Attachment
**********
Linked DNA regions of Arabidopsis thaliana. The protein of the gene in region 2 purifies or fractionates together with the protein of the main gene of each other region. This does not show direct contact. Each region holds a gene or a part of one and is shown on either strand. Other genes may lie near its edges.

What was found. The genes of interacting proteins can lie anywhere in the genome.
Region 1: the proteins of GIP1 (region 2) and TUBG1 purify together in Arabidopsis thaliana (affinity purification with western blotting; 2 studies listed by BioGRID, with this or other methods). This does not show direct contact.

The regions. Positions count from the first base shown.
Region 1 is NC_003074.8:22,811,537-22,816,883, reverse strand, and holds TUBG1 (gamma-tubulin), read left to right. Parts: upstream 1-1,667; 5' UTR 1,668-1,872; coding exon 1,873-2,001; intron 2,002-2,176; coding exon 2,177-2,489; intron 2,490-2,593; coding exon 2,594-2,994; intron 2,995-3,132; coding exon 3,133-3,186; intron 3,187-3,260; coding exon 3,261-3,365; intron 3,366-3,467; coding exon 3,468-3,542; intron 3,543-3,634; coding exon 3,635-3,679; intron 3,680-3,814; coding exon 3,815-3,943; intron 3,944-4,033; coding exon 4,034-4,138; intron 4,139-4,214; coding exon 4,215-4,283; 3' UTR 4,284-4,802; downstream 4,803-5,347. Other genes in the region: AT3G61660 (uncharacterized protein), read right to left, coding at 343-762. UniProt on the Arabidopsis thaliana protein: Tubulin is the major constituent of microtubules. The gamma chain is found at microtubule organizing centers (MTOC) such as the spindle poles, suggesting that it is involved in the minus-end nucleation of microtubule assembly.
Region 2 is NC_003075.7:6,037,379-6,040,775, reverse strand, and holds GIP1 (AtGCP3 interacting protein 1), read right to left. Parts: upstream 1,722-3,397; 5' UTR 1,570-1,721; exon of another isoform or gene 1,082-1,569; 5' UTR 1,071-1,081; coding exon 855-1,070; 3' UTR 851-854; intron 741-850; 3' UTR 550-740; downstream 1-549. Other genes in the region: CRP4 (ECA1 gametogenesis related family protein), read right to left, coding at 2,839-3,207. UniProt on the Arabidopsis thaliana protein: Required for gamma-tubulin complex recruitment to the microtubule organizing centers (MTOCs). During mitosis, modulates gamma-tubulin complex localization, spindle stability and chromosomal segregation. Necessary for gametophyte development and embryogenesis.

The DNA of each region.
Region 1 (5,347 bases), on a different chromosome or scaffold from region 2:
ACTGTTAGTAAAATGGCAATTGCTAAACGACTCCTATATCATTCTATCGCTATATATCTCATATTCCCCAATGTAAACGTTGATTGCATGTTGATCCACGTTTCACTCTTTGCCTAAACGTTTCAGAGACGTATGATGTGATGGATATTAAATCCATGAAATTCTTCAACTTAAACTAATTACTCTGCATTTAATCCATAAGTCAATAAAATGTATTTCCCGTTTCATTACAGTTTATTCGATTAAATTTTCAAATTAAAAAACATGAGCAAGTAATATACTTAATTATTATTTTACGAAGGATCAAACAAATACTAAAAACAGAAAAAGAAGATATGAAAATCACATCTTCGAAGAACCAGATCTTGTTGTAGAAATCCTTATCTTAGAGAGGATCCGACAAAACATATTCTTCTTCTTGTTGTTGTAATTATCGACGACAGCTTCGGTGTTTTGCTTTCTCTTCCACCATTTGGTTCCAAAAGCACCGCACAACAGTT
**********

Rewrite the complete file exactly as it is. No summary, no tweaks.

Linked DNA regions of Arabidopsis thaliana. The protein of the gene in region 2 purifies or fractionates together with the protein of the main gene of each other region. This does not show direct contact. Each region holds a gene or a part of one and is shown on either strand. Other genes may lie near its edges.

What was found. The genes of interacting proteins can lie anywhere in the genome.
Region 1: the proteins of GIP1 (region 2) and TUBG1 purify together in Arabidopsis thaliana (affinity purification with western blotting; 2 studies listed by BioGRID, with this or other methods). This does not show direct contact.

The regions. Positions count from the first base shown.
Region 1 is NC_003074.8:22,811,537-22,816,883, reverse strand, and holds TUBG1 (gamma-tubulin), read left to right. Parts: upstream 1-1,667; 5' UTR 1,668-1,872; coding exon 1,873-2,001; intron 2,002-2,176; coding exon 2,177-2,489; intron 2,490-2,593; coding exon 2,594-2,994; intron 2,995-3,132; coding exon 3,133-3,186; intron 3,187-3,260; coding exon 3,261-3,365; intron 3,366-3,467; coding exon 3,468-3,542; intron 3,543-3,634; coding exon 3,635-3,679; intron 3,680-3,814; coding exon 3,815-3,943; intron 3,944-4,033; coding exon 4,034-4,138; intron 4,139-4,214; coding exon 4,215-4,283; 3' UTR 4,284-4,802; downstream 4,803-5,347. Other genes in the region: AT3G61660 (uncharacterized protein), read right to left, coding at 343-762. UniProt on the Arabidopsis thaliana protein: Tubulin is the major constituent of microtubules. The gamma chain is found at microtubule organizing centers (MTOC) such as the spindle poles, suggesting that it is involved in the minus-end nucleation of microtubule assembly.
Region 2 is NC_003075.7:6,037,379-6,040,775, reverse strand, and holds GIP1 (AtGCP3 interacting protein 1), read right to left. Parts: upstream 1,722-3,397; 5' UTR 1,570-1,721; exon of another isoform or gene 1,082-1,569; 5' UTR 1,071-1,081; coding exon 855-1,070; 3' UTR 851-854; intron 741-850; 3' UTR 550-740; downstream 1-549. Other genes in the region: CRP4 (ECA1 gametogenesis related family protein), read right to left, coding at 2,839-3,207. UniProt on the Arabidopsis thaliana protein: Required for gamma-tubulin complex recruitment to the microtubule organizing centers (MTOCs). During mitosis, modulates gamma-tubulin complex localization, spindle stability and chromosomal segregation. Necessary for gametophyte development and embryogenesis.

The DNA of each region.
Region 1 (5,347 bases), on a different chromosome or scaffold from region 2:
ACTGTTAGTAAAATGGCAATTGCTAAACGACTCCTATATCATTCTATCGCTATATATCTCATATTCCCCAATGTAAACGTTGATTGCATGTTGATCCACGTTTCACTCTTTGCCTAAACGTTTCAGAGACGTATGATGTGATGGATATTAAATCCATGAAATTCTTCAACTTAAACTAATTACTCTGCATTTAATCCATAAGTCAATAAAATGTATTTCCCGTTTCATTACAGTTTATTCGATTAAATTTTCAAATTAAAAAACATGAGCAAGTAATATACTTAATTATTATTTTACGAAGGATCAAACAAATACTAAAAACAGAAAAAGAAGATATGAAAATCACATCTTCGAAGAACCAGATCTTGTTGTAGAAATCCTTATCTTAGAGAGGATCCGACAAAACATATTCTTCTTCTTGTTGTTGTAATTATCGACGACAGCTTCGGTGTTTTGCTTTCTCTTCCACCATTTGGTTCCAAAAGCACCGCACAACAGTT